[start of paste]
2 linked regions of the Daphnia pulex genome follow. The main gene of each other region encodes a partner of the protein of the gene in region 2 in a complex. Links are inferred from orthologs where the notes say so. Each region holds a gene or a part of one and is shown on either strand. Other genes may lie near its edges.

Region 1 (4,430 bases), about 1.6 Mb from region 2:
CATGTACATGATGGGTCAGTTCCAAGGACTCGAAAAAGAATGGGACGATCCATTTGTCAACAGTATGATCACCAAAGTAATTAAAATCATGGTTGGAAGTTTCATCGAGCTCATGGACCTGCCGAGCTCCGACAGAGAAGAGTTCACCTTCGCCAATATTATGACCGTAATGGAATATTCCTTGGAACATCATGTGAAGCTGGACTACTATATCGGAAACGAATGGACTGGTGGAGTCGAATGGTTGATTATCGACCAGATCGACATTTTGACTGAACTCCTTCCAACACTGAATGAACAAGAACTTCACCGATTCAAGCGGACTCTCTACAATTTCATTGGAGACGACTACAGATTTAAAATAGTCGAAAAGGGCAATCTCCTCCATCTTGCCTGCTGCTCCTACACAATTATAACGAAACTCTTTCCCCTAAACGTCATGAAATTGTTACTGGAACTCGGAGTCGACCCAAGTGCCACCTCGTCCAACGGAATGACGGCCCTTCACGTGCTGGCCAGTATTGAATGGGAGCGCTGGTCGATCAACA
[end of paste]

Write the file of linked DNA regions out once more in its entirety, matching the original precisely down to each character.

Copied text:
2 linked regions of the Daphnia pulex genome follow. The main gene of each other region encodes a partner of the protein of the gene in region 2 in a complex. Links are inferred from orthologs where the notes say so. Each region holds a gene or a part of one and is shown on either strand. Other genes may lie near its edges.

Region 1 (4,430 bases), about 1.6 Mb from region 2:
CATGTACATGATGGGTCAGTTCCAAGGACTCGAAAAAGAATGGGACGATCCATTTGTCAACAGTATGATCACCAAAGTAATTAAAATCATGGTTGGAAGTTTCATCGAGCTCATGGACCTGCCGAGCTCCGACAGAGAAGAGTTCACCTTCGCCAATATTATGACCGTAATGGAATATTCCTTGGAACATCATGTGAAGCTGGACTACTATATCGGAAACGAATGGACTGGTGGAGTCGAATGGTTGATTATCGACCAGATCGACATTTTGACTGAACTCCTTCCAACACTGAATGAACAAGAACTTCACCGATTCAAGCGGACTCTCTACAATTTCATTGGAGACGACTACAGATTTAAAATAGTCGAAAAGGGCAATCTCCTCCATCTTGCCTGCTGCTCCTACACAATTATAACGAAACTCTTTCCCCTAAACGTCATGAAATTGTTACTGGAACTCGGAGTCGACCCAAGTGCCACCTCGTCCAACGGAATGACGGCCCTTCACGTGCTGGCCAGTATTGAATGGGAGCGCTGGTCGATCAACA